"For instance, one of the pieces of music that has most affected me I've only heard once. It was It's Gonna Rain by Steve Reich. I've never listened to it since but I've internalised it and I've been living on the possibilities ever since. It's an obsession. And the pieces on Nerve Net come from that kind of obsession."

Eno devotees will be keen to know what became of My Squelchy Life, the excellent, lost album of last year which vanished from the release schedules despite being notoriously reviewed in advance by one monthly magazine. He looks slightly pained.

"To understand what happened you have to understand how I make records. The release is the final part of the creation. I say, give me a release date and I work bloody hard to meet that deadline. I did this last year and My Squelchy Life was all ready to go when Warners in America said there are too many records coming out in September, yours will get completely lost, why not wait until February? And I suppose they were right but I knew in February the record would be obsolete, at least for me.

"So I said I'll abandon it. And they said, wait, don't you believe in it? But it wasn't a question of not believing in it. There's not a record of mine that I'd release now. They'd all be different. I don't make definitive statements. Four weeks later, they'd all be different. So I used My Squelchy Life as the seed of some of the music on Nerve Net."

Unsurprisingly, given that he produces stadium rock bands, develops perfumes, makes films and music and lectures businessmen on the future of Europe, Eno has often been attacked as a dilletante by those with smaller horizons. he defends himself with relish.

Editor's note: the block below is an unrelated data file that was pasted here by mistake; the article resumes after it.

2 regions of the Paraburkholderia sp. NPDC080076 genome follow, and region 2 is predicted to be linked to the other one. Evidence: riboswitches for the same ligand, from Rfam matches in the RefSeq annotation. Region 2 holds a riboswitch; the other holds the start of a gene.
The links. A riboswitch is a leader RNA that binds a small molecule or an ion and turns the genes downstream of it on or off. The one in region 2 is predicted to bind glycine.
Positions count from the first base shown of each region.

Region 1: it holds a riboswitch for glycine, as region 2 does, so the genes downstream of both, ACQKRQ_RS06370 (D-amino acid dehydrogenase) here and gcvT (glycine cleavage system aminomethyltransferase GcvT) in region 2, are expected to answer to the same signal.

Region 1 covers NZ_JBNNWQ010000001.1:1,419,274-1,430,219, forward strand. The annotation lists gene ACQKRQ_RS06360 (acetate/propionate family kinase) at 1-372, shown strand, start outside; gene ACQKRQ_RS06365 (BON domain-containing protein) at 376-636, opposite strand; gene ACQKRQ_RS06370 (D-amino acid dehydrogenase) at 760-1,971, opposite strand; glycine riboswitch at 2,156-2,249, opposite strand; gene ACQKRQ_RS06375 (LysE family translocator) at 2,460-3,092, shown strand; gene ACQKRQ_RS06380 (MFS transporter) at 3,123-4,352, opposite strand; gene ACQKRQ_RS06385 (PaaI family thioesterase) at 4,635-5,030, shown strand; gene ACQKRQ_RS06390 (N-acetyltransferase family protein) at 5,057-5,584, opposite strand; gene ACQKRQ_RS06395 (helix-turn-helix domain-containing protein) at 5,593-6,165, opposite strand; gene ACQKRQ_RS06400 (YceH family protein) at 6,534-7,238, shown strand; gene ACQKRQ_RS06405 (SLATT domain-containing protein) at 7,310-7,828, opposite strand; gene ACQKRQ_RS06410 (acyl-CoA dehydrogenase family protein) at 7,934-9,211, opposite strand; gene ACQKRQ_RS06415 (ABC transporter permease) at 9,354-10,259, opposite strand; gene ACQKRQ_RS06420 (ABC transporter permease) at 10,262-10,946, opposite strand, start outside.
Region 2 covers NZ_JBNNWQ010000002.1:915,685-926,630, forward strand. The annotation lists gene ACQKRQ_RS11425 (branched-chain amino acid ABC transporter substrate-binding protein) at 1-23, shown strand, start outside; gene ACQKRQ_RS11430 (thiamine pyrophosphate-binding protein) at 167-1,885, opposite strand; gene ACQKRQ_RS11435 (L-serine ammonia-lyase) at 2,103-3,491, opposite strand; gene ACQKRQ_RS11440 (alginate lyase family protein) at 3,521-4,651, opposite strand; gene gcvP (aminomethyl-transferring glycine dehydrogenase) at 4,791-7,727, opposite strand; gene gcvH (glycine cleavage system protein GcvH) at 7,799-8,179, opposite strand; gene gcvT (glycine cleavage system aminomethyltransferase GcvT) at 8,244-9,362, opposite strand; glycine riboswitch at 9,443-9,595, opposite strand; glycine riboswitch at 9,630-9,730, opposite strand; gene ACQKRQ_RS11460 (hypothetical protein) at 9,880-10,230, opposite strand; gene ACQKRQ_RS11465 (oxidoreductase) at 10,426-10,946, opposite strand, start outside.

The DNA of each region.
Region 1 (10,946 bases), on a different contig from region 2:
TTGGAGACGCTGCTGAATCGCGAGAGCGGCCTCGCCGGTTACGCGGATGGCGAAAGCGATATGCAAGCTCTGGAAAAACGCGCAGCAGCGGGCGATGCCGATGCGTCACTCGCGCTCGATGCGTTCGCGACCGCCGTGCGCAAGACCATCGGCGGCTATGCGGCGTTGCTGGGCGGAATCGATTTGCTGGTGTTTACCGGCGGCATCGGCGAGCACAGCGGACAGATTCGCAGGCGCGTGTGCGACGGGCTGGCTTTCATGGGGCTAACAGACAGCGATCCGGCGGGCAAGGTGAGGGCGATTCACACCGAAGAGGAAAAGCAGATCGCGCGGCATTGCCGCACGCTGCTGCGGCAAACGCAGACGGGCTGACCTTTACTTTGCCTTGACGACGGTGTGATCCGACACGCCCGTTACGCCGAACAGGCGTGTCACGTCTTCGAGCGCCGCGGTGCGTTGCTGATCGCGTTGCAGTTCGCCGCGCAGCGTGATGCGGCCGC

"Dilletante only has a bad meaning in English. In French and Italian, it just means a non-specialist, someone who finds the connection between things. There is so much specialist knowledge generated in the world. We need more people to create usable packages of concepts.

"Like the lay scientists in England have been philosophers in recent years. Like, who fucking reads Jacques Derrida? Nobody sensible reads the French arsehole. Or any of those obscure, old-fashioned people. But lots of people read Richard Dawkins, Stephen Hawking, Stafford Beer. And dilletantes don't depend on it for their job. The great gentlemen scientists of the past owed no allegiance to anyone and they produced great stuff. Whereas most scientists are rewarded for their caution."

So is that how you see yourself, as a gentleman musician?

"I think that's fair, I don't have to do it. There's plenty else I can do. I love it but it's not the only way I've got of working things out. Fortunately, I'm in the great position of being expected to do unpredictable, off-beat things. And that position has been resisted by music critics in Britain more than anyone else. Despite their black leather jackets and studs, they're total reactionaries. The biggest sin in their eyes is to get ideas above your station. (Adopts sneering voice) 'Pretentious!' It's a warped class thing and so English, it's unbearable. And these are supposed radicals. They're about as radical as Garry Bushell. It's an envy of what they fear might be better than them.